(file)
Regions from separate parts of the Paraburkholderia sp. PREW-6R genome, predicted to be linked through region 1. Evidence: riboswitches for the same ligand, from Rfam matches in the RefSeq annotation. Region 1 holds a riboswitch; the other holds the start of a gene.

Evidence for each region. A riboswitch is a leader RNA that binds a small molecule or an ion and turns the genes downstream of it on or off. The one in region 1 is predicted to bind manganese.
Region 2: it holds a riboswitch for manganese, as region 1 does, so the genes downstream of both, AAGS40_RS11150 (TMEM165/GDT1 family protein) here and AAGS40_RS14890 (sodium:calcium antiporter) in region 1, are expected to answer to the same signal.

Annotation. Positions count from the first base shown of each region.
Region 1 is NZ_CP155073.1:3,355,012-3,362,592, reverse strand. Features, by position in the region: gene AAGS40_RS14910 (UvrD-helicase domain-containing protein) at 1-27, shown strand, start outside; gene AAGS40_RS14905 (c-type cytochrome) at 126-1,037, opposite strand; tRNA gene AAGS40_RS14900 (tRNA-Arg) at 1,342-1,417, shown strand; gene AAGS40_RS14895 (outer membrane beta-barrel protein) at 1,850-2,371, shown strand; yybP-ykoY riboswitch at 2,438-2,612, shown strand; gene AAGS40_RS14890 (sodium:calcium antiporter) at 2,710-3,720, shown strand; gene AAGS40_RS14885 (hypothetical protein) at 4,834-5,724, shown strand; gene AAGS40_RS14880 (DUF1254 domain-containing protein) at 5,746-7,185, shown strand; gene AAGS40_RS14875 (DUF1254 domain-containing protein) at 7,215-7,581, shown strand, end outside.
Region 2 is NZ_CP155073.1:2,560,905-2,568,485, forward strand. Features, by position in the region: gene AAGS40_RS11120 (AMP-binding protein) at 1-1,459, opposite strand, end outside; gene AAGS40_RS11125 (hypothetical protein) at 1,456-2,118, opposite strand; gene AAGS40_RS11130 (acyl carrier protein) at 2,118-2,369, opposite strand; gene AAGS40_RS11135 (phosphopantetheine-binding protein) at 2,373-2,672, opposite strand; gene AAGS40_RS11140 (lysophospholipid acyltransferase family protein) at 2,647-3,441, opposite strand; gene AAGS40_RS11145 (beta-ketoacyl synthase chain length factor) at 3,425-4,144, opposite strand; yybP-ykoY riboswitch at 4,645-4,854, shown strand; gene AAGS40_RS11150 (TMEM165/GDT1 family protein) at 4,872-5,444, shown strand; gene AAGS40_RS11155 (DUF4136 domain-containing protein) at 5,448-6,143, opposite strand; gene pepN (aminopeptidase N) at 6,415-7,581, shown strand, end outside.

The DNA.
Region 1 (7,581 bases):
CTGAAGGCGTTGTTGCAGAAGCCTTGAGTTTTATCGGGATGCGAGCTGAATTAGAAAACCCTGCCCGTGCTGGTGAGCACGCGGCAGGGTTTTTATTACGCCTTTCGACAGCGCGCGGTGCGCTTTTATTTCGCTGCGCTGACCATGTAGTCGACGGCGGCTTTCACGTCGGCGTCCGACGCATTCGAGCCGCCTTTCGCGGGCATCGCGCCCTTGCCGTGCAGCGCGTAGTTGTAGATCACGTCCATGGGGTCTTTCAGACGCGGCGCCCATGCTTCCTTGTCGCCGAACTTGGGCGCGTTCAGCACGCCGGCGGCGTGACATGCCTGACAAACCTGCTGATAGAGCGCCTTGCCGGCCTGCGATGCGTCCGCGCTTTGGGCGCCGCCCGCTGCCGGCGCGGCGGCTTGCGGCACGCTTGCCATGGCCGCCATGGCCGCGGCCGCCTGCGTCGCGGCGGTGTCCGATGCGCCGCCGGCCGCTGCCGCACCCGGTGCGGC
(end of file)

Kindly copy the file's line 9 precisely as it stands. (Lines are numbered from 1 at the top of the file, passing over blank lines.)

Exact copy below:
CTGAAGGCGTTGTTGCAGAAGCCTTGAGTTTTATCGGGATGCGAGCTGAATTAGAAAACCCTGCCCGTGCTGGTGAGCACGCGGCAGGGTTTTTATTACGCCTTTCGACAGCGCGCGGTGCGCTTTTATTTCGCTGCGCTGACCATGTAGTCGACGGCGGCTTTCACGTCGGCGTCCGACGCATTCGAGCCGCCTTTCGCGGGCATCGCGCCCTTGCCGTGCAGCGCGTAGTTGTAGATCACGTCCATGGGGTCTTTCAGACGCGGCGCCCATGCTTCCTTGTCGCCGAACTTGGGCGCGTTCAGCACGCCGGCGGCGTGACATGCCTGACAAACCTGCTGATAGAGCGCCTTGCCGGCCTGCGATGCGTCCGCGCTTTGGGCGCCGCCCGCTGCCGGCGCGGCGGCTTGCGGCACGCTTGCCATGGCCGCCATGGCCGCGGCCGCCTGCGTCGCGGCGGTGTCCGATGCGCCGCCGGCCGCTGCCGCACCCGGTGCGGC